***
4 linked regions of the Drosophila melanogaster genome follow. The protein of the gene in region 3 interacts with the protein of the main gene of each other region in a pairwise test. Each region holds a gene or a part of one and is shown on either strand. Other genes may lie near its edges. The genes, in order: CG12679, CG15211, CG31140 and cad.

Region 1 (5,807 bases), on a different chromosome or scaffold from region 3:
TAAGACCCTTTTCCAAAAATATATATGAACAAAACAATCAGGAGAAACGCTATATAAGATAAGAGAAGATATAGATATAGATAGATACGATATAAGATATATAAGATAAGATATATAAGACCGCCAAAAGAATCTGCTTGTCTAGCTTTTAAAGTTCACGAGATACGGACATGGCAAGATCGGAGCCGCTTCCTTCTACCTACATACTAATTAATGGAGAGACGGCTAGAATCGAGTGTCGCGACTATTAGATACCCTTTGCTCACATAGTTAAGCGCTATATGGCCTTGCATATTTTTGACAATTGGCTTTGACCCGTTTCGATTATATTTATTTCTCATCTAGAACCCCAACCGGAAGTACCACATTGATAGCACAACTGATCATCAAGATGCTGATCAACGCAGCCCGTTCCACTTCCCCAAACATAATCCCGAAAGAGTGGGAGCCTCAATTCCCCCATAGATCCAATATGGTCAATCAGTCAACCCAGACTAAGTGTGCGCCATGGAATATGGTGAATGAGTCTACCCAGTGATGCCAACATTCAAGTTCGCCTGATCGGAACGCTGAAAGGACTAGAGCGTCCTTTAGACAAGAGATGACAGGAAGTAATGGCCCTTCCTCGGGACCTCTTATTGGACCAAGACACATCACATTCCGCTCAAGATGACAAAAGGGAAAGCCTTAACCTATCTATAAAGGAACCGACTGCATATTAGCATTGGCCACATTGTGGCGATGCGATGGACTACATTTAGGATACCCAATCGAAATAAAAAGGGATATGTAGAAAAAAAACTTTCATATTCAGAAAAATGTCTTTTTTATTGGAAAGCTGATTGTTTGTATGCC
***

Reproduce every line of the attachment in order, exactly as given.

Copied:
4 linked regions of the Drosophila melanogaster genome follow. The protein of the gene in region 3 interacts with the protein of the main gene of each other region in a pairwise test. Each region holds a gene or a part of one and is shown on either strand. Other genes may lie near its edges. The genes, in order: CG12679, CG15211, CG31140 and cad.

Region 1 (5,807 bases), on a different chromosome or scaffold from region 3:
TAAGACCCTTTTCCAAAAATATATATGAACAAAACAATCAGGAGAAACGCTATATAAGATAAGAGAAGATATAGATATAGATAGATACGATATAAGATATATAAGATAAGATATATAAGACCGCCAAAAGAATCTGCTTGTCTAGCTTTTAAAGTTCACGAGATACGGACATGGCAAGATCGGAGCCGCTTCCTTCTACCTACATACTAATTAATGGAGAGACGGCTAGAATCGAGTGTCGCGACTATTAGATACCCTTTGCTCACATAGTTAAGCGCTATATGGCCTTGCATATTTTTGACAATTGGCTTTGACCCGTTTCGATTATATTTATTTCTCATCTAGAACCCCAACCGGAAGTACCACATTGATAGCACAACTGATCATCAAGATGCTGATCAACGCAGCCCGTTCCACTTCCCCAAACATAATCCCGAAAGAGTGGGAGCCTCAATTCCCCCATAGATCCAATATGGTCAATCAGTCAACCCAGACTAAGTGTGCGCCATGGAATATGGTGAATGAGTCTACCCAGTGATGCCAACATTCAAGTTCGCCTGATCGGAACGCTGAAAGGACTAGAGCGTCCTTTAGACAAGAGATGACAGGAAGTAATGGCCCTTCCTCGGGACCTCTTATTGGACCAAGACACATCACATTCCGCTCAAGATGACAAAAGGGAAAGCCTTAACCTATCTATAAAGGAACCGACTGCATATTAGCATTGGCCACATTGTGGCGATGCGATGGACTACATTTAGGATACCCAATCGAAATAAAAAGGGATATGTAGAAAAAAAACTTTCATATTCAGAAAAATGTCTTTTTTATTGGAAAGCTGATTGTTTGTATGCC